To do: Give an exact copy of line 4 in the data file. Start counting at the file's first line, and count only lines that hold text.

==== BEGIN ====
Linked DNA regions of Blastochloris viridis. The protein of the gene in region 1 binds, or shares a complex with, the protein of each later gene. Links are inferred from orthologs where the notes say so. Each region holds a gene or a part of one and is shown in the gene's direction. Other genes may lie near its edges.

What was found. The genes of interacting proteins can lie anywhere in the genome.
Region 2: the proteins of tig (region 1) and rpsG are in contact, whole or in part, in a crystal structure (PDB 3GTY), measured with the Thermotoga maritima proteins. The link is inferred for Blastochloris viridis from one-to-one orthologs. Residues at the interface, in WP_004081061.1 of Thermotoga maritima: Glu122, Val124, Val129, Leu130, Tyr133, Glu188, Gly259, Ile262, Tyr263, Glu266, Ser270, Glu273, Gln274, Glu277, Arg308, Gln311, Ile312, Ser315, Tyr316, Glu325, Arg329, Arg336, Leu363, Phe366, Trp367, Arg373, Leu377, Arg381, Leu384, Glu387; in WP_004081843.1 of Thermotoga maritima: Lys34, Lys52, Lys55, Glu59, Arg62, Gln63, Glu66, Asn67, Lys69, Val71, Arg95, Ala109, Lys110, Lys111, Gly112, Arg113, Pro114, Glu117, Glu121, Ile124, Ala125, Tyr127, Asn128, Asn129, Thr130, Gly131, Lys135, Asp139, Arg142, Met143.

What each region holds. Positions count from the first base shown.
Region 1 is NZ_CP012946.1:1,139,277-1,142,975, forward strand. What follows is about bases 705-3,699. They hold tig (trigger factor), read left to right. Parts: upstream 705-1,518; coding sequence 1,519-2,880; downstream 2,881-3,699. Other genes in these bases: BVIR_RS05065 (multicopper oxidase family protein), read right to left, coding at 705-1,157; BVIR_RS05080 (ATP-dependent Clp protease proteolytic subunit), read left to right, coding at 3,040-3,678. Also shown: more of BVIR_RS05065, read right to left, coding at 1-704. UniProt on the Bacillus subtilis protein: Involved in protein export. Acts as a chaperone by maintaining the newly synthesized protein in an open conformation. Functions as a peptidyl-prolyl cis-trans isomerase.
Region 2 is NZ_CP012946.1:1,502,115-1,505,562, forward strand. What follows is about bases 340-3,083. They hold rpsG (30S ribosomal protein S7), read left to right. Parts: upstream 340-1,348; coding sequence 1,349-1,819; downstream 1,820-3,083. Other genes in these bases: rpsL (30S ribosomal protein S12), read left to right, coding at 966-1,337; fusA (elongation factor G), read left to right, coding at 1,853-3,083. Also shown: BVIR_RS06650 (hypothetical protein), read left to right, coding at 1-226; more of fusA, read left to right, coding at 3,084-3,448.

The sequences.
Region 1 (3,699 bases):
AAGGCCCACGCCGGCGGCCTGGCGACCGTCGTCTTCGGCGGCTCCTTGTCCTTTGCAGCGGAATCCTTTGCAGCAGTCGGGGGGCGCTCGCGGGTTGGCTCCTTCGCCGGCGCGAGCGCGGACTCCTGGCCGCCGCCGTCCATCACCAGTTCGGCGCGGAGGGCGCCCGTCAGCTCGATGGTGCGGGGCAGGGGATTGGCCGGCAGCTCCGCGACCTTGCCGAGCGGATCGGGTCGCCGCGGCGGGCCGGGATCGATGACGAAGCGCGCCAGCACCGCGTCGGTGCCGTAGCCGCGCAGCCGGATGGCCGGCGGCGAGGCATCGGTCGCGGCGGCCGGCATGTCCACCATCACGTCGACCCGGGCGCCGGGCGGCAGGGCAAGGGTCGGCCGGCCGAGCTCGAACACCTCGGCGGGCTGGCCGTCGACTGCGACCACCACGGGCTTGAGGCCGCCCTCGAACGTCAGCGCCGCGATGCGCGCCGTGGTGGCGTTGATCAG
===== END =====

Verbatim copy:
What each region holds. Positions count from the first base shown.